Brazil to mandate open source use

The Brazilian government will force public departments to migrate to open source software, but Linux vendor Conectiva says the move is unlikely to work

The Brazilian federal government is drafting a decree that will force government agencies to migrate to open source software, according to reports.

This decree, which is in the final stages of approval, will compel departments to migrate to open source software unless they can justify the continued use of proprietary software, according to news site LinuxInsider. It reported that only seven of the 22 federal ministries currently use open source software.

But Jaques Rosenzvaig, the chief executive of Brazilian Linux vendor Conectiva, said the decree is unlikely to increase the use of open source.

"Some states in Brazil already have these laws and this hasn't affected their use of open source," said Rosenzvaig. "The issue is not only to have the law, but also to enforce the law."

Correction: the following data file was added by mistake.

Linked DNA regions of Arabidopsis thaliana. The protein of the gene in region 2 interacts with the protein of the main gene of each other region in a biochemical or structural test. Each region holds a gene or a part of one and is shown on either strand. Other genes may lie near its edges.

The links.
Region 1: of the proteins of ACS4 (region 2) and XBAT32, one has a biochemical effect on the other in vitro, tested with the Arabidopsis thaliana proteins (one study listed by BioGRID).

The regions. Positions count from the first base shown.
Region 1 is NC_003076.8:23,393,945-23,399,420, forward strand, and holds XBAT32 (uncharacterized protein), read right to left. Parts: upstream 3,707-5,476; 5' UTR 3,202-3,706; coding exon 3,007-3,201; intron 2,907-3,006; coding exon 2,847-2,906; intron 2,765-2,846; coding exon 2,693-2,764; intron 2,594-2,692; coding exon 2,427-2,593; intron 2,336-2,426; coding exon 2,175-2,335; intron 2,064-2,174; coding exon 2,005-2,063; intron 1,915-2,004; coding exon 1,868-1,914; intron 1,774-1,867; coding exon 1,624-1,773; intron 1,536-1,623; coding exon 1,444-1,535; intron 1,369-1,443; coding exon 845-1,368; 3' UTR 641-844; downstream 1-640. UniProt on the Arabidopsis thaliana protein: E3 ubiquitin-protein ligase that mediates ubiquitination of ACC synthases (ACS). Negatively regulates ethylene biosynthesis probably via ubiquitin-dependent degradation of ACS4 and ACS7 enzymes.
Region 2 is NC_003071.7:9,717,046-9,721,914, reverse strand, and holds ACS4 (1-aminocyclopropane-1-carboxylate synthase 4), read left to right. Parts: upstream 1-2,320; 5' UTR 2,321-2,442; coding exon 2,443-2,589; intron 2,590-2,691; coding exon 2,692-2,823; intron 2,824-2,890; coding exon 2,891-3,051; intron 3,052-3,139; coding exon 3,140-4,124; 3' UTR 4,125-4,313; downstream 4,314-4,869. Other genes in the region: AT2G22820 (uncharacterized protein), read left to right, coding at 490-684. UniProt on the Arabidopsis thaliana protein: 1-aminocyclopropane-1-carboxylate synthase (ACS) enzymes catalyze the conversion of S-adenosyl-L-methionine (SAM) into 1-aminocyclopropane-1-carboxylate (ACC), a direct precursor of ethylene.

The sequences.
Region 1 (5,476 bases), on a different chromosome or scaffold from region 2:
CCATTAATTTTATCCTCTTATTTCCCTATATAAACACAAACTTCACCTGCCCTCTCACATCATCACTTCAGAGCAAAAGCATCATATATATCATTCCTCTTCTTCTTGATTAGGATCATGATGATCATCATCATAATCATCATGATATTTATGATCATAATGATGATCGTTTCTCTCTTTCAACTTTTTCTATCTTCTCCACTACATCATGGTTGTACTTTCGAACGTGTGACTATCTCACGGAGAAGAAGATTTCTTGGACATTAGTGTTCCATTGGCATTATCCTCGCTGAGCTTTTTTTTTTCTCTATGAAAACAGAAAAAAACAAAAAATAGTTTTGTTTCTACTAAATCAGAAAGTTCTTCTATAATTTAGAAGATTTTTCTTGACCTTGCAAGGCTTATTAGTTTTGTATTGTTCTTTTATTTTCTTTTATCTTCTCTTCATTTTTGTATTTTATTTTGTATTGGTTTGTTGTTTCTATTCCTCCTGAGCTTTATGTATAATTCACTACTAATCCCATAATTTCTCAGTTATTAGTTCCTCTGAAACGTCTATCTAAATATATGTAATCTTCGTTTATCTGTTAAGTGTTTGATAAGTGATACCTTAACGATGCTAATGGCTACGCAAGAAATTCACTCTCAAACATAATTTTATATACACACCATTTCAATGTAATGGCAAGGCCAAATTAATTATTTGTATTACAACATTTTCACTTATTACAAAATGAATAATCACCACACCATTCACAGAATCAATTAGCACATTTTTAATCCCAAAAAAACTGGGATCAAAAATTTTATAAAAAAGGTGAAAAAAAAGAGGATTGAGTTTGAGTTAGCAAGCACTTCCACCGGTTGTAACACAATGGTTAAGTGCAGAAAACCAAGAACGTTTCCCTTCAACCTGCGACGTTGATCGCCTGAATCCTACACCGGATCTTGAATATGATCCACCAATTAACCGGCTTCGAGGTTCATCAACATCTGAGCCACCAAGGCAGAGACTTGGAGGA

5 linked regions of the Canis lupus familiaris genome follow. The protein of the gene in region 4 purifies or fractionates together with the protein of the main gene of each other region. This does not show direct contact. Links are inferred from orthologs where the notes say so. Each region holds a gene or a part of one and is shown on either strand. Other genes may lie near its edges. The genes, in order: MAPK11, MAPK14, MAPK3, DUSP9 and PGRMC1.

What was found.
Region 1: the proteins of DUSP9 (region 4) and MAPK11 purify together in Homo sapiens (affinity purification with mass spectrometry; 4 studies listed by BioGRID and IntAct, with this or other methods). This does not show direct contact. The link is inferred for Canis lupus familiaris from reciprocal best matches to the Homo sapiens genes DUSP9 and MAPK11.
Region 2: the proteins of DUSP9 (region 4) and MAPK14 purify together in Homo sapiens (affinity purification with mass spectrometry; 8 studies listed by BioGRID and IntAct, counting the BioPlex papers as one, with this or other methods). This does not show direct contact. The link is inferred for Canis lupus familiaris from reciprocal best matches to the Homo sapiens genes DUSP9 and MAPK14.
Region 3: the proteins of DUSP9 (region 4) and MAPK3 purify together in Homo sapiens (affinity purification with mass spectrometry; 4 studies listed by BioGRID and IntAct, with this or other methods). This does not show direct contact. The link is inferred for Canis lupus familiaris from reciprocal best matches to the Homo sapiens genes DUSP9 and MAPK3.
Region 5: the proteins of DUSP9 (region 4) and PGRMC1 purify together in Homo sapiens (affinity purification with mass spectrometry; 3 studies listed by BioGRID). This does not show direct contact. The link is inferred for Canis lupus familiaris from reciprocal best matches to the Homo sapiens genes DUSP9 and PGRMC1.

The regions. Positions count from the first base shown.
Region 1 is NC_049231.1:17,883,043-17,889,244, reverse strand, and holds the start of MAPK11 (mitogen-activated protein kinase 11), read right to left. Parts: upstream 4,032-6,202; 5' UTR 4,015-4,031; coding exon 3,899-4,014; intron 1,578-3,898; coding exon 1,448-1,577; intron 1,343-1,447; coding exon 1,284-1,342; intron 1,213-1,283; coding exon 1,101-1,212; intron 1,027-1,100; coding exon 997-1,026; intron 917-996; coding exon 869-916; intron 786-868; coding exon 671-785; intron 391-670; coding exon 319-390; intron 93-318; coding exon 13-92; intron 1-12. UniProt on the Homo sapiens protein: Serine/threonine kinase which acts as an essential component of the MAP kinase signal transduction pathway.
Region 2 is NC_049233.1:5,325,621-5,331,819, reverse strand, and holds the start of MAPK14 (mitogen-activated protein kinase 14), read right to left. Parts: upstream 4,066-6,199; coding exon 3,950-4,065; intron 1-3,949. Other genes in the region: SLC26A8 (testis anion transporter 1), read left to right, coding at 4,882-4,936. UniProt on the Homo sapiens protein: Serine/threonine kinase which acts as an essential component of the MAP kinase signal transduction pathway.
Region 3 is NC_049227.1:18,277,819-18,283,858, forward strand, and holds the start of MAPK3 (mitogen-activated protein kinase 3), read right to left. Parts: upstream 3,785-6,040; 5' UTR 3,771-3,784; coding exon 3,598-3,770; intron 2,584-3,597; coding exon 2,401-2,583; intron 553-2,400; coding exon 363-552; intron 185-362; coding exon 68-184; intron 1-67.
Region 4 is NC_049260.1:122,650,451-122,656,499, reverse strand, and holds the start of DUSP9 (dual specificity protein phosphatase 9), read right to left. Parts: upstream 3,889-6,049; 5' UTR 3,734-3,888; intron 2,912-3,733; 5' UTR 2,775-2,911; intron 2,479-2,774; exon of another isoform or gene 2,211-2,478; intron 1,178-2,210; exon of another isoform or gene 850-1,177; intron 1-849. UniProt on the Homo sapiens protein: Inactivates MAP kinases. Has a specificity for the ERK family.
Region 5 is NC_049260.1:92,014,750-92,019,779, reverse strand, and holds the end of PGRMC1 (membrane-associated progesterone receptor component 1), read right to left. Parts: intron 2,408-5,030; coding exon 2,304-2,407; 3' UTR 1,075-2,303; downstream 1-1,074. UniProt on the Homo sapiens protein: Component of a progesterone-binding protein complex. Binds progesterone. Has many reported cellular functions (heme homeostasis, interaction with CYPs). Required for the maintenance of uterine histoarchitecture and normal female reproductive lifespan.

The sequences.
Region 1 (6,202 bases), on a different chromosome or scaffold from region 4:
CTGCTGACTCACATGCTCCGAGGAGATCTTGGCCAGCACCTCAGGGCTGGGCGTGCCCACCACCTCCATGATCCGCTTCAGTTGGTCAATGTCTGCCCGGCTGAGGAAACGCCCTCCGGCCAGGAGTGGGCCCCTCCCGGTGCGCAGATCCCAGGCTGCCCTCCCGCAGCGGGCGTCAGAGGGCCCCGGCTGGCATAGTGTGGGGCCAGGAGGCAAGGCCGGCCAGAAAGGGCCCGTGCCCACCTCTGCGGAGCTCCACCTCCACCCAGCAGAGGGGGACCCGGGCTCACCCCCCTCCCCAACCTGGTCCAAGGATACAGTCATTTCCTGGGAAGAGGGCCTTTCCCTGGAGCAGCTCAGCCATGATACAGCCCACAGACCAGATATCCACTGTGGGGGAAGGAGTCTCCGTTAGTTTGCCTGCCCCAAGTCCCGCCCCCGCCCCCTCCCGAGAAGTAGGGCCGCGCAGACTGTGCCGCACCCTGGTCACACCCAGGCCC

Rosenzvaig said it was more important for the government to encourage a competitive environment where all vendors are given an equal opportunity to work with the government.

This news comes only a couple of weeks after Microsoft announced plans to extend its Windows XP Starter Edition programme to Brazil. This edition is an inexpensive version of its flagship operating system that has limited functionality, and is only shipped with new PCs.

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